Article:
3. Bake the bread for around 30-35 minutes until deep golden brown on top. If you find the bread is browning too quickly, loosely cover it with aluminum foil. When you tap the bread it should sound hollow. The internal temperature of the loaf should be around 200°F/94°C.
a brush brushing egg wash on bread in a pan.
baked sourdough milk bread in a pan.
  1. Once baked, let the bread cool down completely on a wire rack before slicing.

Storing

Store leftover bread in an airtight container, or tightly wrapped, at room temperature for up to a week. Leftover milk bread makes amazing French toast!

The bread can also be frozen for long-term storage, up to 3 months.

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milk bread close up on wooden board.
Sourdough Milk Bread

Sourdough Milk Bread

Yield: 1 loaf
Prep Time: 25 minutes
Cook Time: 35 minutes
Additional Time: 1 day
Total Time: 1 day 1 hour

This soft sourdough milk bread is enriched with milk and, egg, and uses a tangzhong method to bring extra softness.

Ingredients

Starter

  • 35g flour
  • 35g water
  • 15g sourdough starter

Tangzhong

  • 24g all-purpose flour or bread flour
  • 120g whole milk

Dough

  • 300g strong all-purpose or bread flour
  • 100g whole milk
  • 40g granulated sugar
  • 12g milk powder
  • 1 large egg
  • 6g salt
  • All the ripe sourdough starter (around 70g)
  • 55g unsalted butter, room temperature

Instructions

The evening before

  1. In a bowl, mix all the starter ingredients until well combined. Scoop the mixture into a clean jar and cover it with a loose lid or plastic wrap and leave it in a warm place to double overnight.

Tangzhong

  1. In a medium saucepan, combine the flour and the milk for the tangzhong. Place this over medium heat and keep whisking until the mixture is cooked into a thick paste. Remove it from the heat and scoop it into the bowl of a stand mixer.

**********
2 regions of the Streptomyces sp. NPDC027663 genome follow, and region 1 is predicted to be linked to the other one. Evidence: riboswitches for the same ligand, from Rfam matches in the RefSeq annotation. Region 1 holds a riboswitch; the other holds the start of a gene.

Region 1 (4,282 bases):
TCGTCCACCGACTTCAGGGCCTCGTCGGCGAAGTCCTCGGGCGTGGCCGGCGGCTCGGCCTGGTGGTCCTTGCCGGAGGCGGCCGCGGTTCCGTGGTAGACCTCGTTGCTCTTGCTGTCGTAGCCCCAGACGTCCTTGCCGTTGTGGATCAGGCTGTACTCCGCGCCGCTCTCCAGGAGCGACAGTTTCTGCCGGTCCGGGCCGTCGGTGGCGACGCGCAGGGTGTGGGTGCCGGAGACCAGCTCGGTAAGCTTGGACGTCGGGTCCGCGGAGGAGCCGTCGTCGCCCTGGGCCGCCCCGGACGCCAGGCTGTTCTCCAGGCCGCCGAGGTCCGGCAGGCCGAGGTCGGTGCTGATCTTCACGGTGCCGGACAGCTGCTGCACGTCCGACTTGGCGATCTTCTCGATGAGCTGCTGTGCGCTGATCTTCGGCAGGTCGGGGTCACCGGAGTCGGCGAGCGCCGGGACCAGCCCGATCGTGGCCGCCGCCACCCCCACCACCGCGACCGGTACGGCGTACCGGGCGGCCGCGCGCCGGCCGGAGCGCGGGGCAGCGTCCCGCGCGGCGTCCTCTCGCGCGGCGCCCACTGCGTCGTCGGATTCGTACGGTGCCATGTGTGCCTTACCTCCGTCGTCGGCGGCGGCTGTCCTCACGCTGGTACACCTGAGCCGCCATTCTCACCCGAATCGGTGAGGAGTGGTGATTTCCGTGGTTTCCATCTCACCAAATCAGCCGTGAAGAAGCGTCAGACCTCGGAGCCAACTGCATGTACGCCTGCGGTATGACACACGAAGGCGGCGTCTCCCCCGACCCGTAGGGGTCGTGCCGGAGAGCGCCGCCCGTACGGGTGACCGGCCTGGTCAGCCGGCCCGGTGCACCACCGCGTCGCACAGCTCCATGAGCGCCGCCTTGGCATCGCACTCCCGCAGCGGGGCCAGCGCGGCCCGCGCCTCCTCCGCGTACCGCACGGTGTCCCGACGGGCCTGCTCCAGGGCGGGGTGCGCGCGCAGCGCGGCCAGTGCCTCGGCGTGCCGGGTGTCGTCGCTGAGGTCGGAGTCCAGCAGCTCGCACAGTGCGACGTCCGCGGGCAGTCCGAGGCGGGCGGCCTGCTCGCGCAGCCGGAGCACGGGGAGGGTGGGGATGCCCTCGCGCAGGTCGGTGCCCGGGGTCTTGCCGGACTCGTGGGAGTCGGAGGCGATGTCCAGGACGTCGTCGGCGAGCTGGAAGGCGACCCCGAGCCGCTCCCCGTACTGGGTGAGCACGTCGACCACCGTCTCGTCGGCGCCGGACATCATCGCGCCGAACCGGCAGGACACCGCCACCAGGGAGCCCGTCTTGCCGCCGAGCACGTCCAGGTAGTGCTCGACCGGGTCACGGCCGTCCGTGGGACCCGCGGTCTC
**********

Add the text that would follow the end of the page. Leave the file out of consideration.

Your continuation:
Dough

  1. Pour the cold milk over the tanghzong in the mixer to cool it down. Add in the sugar, the main dough flour, milk powder, egg, salt, and ripe sourdough starter. Turn the mixture onto low speed and combine it into a shaggy dough.
  2. Turn the mixer to medium speed and mix for 5 minutes until the dough starts to gain some strength.
  3. Add in the softened butter a few cubes at a time and continue kneading for a further 10-12 minutes until the dough is strong and pulls away from the sides of the bowl.
  4. Let the dough rest for 5 minutes, then break off a piece and see if it can stretch out really thin without tearing. This is called the windowpane test and is a good way to see that the gluten has developed enough.
  5. Add the dough to a lightly oiled bowl and cover it. Let the dough rise in a warm spot (ideally around 77°F/25°C) for around 4 hours until it has bulked out by around 50%.